When I see a cutely named chicken curry recipe I get scared. It usually means commercial “curry powder” (NOT powder curry leaves…) made of a mix of ground spices ground who knows how long ago. It takes a little more effort to make your own, but you can’t argue with results. So I bought 1 1/2 pounds of bonesless, skinless chicken thigh from my favourite stall in the Atwater market (it’s not organic, but it’s essentially the same thing, says the butcher, since the chickens are fed the exact same thing except one grain. I’m skeptical, but you can’t argue with taste either. Especially when you’re poor. This is an argument I usually don’t make myself or accept from others, so feel free to shake your head at me).
Fortunately, Hari Nayak’s “chicken curry in a hurry” has a little less hurry and a little more fresh curry. The “in a hurry” part comes from throwing the onion, green chili peppers, turmeric, garlic, ginger, and cumin seeds in a blender with water to make a paste (thus negating the need to make a separate curry powder blend – toast whole spices, let cool, grind), and the only other seasonings are a little tomato paste (no blanching, peeling, and chopping tomatoes) and homemade garam masala.
Garam masala is the kind of the mother spice. This is one you make it advance, but you presumably have it already made from some other recipe. So you make it once and it sits around waiting for its next use for up to a month (or two…just not six). If you have a friendly butcher who skins and bones your chicken thighs (or other chicken pieces – really anything but breasts and wings is good, and you could mix in some large breast chunks if you really want to, but they’ll be drier than the thighs) the recipe will fly.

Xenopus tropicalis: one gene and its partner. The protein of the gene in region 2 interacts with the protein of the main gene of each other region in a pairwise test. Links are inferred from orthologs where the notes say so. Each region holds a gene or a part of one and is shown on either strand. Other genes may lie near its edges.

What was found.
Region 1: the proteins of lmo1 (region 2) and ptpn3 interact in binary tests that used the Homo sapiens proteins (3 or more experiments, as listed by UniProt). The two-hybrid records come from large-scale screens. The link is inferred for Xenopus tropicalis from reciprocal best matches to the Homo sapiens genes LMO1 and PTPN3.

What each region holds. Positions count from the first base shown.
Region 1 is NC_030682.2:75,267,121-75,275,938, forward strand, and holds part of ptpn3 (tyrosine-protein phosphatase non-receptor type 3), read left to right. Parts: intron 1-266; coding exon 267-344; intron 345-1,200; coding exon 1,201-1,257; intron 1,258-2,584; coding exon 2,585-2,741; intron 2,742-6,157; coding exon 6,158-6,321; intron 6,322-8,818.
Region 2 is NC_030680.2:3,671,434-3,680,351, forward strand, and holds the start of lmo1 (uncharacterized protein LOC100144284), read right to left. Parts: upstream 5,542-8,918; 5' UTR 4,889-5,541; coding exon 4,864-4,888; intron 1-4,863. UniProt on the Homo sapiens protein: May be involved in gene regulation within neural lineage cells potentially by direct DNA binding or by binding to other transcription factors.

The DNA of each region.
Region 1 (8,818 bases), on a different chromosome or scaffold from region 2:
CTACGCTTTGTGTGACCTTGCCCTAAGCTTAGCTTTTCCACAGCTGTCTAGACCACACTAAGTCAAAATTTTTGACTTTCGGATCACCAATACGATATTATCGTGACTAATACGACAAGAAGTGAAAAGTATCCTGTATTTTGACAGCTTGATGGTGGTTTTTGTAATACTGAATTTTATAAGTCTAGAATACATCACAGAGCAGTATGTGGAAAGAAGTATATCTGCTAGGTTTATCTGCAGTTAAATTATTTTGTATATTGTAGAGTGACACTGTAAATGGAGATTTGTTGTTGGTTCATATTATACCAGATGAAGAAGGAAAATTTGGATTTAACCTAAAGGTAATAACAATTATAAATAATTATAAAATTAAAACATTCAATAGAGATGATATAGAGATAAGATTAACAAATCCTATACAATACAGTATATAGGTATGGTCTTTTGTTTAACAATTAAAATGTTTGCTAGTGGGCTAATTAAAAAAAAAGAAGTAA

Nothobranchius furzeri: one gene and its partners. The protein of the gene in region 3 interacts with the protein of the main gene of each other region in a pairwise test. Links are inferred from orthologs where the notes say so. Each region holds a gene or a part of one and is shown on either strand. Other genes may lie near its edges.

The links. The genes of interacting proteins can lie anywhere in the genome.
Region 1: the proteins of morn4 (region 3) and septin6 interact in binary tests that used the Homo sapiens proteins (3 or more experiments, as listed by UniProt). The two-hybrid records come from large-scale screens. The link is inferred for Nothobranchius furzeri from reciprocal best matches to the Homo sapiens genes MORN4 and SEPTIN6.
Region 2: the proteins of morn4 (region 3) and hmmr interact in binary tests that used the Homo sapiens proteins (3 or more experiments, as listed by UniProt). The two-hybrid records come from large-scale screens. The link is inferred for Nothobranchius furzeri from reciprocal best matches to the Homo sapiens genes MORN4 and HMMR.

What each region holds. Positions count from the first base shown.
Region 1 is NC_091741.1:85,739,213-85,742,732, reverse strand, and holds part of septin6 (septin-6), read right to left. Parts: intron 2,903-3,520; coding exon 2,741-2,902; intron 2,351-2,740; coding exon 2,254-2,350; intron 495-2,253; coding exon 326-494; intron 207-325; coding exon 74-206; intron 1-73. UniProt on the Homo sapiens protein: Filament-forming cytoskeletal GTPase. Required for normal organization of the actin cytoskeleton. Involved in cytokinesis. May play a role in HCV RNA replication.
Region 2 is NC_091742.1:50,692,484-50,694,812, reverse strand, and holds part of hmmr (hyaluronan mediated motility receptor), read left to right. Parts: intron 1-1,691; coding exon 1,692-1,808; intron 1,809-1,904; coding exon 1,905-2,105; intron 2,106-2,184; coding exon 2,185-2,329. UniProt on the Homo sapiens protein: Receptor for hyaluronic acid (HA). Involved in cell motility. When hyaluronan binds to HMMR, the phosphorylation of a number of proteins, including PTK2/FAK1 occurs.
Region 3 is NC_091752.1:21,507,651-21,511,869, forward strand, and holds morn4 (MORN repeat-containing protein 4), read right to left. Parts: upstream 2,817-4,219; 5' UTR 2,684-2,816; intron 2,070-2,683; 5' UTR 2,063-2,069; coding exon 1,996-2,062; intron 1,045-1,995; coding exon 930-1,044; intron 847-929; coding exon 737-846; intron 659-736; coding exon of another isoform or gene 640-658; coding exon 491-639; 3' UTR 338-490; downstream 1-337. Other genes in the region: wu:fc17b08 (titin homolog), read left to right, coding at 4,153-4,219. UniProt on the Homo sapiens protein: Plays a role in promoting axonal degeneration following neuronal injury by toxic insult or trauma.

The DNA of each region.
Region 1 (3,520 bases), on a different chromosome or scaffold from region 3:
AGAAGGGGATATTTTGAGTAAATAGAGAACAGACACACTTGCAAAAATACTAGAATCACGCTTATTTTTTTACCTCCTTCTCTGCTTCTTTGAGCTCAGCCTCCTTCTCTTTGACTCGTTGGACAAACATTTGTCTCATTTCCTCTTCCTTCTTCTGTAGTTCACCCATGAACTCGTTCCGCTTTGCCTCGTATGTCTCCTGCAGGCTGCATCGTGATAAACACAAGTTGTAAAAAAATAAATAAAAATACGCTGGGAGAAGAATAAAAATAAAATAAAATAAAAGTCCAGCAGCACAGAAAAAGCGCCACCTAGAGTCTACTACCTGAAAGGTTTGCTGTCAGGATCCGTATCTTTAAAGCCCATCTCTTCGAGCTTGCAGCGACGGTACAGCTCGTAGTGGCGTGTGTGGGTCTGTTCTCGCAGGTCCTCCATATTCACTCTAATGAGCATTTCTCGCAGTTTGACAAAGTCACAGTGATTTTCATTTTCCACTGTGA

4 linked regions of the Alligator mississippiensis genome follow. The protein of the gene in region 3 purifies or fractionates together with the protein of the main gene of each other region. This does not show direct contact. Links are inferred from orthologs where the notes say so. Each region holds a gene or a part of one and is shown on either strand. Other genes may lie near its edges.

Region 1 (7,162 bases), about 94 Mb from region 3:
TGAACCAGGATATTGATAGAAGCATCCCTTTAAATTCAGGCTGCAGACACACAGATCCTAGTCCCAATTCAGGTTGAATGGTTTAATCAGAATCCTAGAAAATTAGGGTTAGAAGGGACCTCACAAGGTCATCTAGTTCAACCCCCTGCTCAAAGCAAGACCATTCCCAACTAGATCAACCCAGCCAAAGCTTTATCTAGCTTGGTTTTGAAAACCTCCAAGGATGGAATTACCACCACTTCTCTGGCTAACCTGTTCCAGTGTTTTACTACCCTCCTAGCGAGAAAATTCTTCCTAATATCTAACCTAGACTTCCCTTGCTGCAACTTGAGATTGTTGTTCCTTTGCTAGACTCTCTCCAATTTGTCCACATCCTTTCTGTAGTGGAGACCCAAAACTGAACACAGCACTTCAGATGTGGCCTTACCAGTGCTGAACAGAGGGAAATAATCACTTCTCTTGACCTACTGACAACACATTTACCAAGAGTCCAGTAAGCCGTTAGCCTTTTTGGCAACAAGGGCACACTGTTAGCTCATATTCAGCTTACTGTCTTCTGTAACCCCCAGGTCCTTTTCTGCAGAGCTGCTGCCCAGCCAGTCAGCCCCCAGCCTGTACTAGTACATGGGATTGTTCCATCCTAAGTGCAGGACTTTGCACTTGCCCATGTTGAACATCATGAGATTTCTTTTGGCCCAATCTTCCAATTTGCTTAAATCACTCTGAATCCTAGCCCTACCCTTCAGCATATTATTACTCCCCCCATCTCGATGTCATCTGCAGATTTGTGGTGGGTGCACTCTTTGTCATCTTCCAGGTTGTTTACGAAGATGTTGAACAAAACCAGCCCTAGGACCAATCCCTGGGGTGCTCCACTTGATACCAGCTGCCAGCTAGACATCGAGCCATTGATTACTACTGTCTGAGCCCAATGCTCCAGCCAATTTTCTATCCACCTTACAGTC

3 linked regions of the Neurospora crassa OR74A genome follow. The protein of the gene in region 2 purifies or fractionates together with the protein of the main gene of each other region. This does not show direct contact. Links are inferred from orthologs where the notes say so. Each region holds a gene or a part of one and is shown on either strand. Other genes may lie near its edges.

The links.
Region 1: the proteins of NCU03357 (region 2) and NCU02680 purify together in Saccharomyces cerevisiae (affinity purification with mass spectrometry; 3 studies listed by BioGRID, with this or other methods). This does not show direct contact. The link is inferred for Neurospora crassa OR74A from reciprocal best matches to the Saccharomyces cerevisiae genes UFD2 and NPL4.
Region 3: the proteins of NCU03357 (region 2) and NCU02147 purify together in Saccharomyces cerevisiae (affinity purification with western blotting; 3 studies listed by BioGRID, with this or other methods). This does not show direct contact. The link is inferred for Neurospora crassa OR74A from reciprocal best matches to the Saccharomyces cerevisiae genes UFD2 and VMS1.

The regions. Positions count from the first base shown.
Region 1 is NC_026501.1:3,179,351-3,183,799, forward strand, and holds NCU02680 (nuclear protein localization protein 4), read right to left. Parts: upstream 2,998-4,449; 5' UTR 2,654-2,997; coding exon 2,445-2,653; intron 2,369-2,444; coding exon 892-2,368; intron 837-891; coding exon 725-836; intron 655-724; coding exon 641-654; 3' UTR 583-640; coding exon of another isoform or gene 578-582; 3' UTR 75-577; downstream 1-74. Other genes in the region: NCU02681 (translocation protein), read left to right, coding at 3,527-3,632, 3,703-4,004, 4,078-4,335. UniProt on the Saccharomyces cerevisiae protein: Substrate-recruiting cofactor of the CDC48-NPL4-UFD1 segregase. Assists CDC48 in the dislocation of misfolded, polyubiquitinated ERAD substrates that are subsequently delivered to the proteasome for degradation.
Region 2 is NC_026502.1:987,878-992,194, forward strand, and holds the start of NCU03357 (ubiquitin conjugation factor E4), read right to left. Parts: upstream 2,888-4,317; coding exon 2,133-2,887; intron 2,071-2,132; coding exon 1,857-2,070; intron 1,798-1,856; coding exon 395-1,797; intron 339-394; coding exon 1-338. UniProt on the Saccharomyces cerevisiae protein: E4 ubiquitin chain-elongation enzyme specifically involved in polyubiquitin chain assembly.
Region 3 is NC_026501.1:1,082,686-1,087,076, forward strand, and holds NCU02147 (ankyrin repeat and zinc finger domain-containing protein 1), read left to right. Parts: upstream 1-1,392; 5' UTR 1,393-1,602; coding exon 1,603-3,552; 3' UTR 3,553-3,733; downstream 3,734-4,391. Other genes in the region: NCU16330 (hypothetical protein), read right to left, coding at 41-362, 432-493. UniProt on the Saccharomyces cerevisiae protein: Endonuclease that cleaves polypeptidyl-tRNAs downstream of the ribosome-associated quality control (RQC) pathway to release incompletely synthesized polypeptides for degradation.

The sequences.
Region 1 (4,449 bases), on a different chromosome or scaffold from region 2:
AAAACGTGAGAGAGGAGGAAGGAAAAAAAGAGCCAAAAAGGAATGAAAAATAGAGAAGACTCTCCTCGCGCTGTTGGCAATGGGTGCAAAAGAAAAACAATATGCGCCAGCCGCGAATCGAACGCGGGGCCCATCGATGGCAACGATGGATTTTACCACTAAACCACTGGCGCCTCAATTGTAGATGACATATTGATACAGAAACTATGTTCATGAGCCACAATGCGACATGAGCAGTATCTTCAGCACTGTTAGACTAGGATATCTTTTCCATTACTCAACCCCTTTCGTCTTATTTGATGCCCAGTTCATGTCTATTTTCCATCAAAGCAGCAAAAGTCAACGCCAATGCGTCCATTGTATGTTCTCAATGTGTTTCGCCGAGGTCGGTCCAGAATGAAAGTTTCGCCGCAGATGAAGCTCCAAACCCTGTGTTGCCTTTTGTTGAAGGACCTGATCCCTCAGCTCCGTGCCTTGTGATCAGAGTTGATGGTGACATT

For being so simple, this recipe is really delicious. It’s pretty high in fat, so don’t slurp up all the sauce, but don’t waste it either. If you really want to, you can let the chicken cool, refrigerate it overnight, and scrape off the layer of fat that rises to the top and solidifies. Then reheat it. I find this kills some of the freshness of the spices, though, so it’s your call. I’d rather have a little of the really fresh tasting sauce the day-of, and then scrape off the fat on day 2 for leftovers once the freshness of the spices has diminished anyway.
Sure, you need to clean a blender and you need to make the garam masala in advance, but this recipe is about as simple and quick as chicken curry should ever be. There are a lot of restaurants that could learn from this…